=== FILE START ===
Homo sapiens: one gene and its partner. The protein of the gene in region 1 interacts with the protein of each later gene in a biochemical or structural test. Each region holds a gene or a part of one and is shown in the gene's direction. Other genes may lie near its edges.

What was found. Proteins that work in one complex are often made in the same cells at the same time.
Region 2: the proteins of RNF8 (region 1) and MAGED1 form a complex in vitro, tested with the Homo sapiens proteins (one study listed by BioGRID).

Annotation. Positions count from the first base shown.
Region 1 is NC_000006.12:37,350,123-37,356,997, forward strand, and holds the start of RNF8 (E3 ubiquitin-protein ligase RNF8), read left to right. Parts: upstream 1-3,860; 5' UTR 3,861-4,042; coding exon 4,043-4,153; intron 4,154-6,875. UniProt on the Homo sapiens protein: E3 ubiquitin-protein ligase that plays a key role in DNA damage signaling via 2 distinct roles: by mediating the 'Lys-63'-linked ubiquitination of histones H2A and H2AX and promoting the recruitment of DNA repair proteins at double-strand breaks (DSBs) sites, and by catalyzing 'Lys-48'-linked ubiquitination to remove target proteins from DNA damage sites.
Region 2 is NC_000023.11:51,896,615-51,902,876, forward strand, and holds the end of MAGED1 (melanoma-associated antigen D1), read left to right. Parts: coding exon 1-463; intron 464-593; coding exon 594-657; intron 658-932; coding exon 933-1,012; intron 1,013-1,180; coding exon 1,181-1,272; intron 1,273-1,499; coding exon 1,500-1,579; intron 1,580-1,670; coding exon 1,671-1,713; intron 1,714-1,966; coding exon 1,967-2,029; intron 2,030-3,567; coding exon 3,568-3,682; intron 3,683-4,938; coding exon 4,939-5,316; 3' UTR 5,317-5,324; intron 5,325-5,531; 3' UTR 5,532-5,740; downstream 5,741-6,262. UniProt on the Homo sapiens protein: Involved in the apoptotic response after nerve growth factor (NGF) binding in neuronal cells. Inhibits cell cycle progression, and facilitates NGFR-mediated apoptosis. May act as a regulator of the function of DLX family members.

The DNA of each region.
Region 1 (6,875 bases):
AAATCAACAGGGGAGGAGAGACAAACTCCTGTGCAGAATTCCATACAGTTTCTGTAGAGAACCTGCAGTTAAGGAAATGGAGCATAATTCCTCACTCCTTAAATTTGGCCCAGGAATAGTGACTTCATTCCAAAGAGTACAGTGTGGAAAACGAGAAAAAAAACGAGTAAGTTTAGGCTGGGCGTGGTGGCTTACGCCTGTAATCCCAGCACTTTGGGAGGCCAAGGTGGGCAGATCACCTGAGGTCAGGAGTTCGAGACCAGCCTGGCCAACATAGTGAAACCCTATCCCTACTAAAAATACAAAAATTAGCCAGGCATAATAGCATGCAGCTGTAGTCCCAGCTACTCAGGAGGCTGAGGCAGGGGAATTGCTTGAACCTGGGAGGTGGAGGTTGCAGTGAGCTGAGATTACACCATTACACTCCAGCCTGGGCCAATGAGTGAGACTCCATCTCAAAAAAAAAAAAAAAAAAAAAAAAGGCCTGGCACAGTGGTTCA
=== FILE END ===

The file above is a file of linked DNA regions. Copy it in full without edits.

Homo sapiens: one gene and its partner. The protein of the gene in region 1 interacts with the protein of each later gene in a biochemical or structural test. Each region holds a gene or a part of one and is shown in the gene's direction. Other genes may lie near its edges.

What was found. Proteins that work in one complex are often made in the same cells at the same time.
Region 2: the proteins of RNF8 (region 1) and MAGED1 form a complex in vitro, tested with the Homo sapiens proteins (one study listed by BioGRID).

Annotation. Positions count from the first base shown.
Region 1 is NC_000006.12:37,350,123-37,356,997, forward strand, and holds the start of RNF8 (E3 ubiquitin-protein ligase RNF8), read left to right. Parts: upstream 1-3,860; 5' UTR 3,861-4,042; coding exon 4,043-4,153; intron 4,154-6,875. UniProt on the Homo sapiens protein: E3 ubiquitin-protein ligase that plays a key role in DNA damage signaling via 2 distinct roles: by mediating the 'Lys-63'-linked ubiquitination of histones H2A and H2AX and promoting the recruitment of DNA repair proteins at double-strand breaks (DSBs) sites, and by catalyzing 'Lys-48'-linked ubiquitination to remove target proteins from DNA damage sites.
Region 2 is NC_000023.11:51,896,615-51,902,876, forward strand, and holds the end of MAGED1 (melanoma-associated antigen D1), read left to right. Parts: coding exon 1-463; intron 464-593; coding exon 594-657; intron 658-932; coding exon 933-1,012; intron 1,013-1,180; coding exon 1,181-1,272; intron 1,273-1,499; coding exon 1,500-1,579; intron 1,580-1,670; coding exon 1,671-1,713; intron 1,714-1,966; coding exon 1,967-2,029; intron 2,030-3,567; coding exon 3,568-3,682; intron 3,683-4,938; coding exon 4,939-5,316; 3' UTR 5,317-5,324; intron 5,325-5,531; 3' UTR 5,532-5,740; downstream 5,741-6,262. UniProt on the Homo sapiens protein: Involved in the apoptotic response after nerve growth factor (NGF) binding in neuronal cells. Inhibits cell cycle progression, and facilitates NGFR-mediated apoptosis. May act as a regulator of the function of DLX family members.

The DNA of each region.
Region 1 (6,875 bases):
AAATCAACAGGGGAGGAGAGACAAACTCCTGTGCAGAATTCCATACAGTTTCTGTAGAGAACCTGCAGTTAAGGAAATGGAGCATAATTCCTCACTCCTTAAATTTGGCCCAGGAATAGTGACTTCATTCCAAAGAGTACAGTGTGGAAAACGAGAAAAAAAACGAGTAAGTTTAGGCTGGGCGTGGTGGCTTACGCCTGTAATCCCAGCACTTTGGGAGGCCAAGGTGGGCAGATCACCTGAGGTCAGGAGTTCGAGACCAGCCTGGCCAACATAGTGAAACCCTATCCCTACTAAAAATACAAAAATTAGCCAGGCATAATAGCATGCAGCTGTAGTCCCAGCTACTCAGGAGGCTGAGGCAGGGGAATTGCTTGAACCTGGGAGGTGGAGGTTGCAGTGAGCTGAGATTACACCATTACACTCCAGCCTGGGCCAATGAGTGAGACTCCATCTCAAAAAAAAAAAAAAAAAAAAAAAAGGCCTGGCACAGTGGTTCA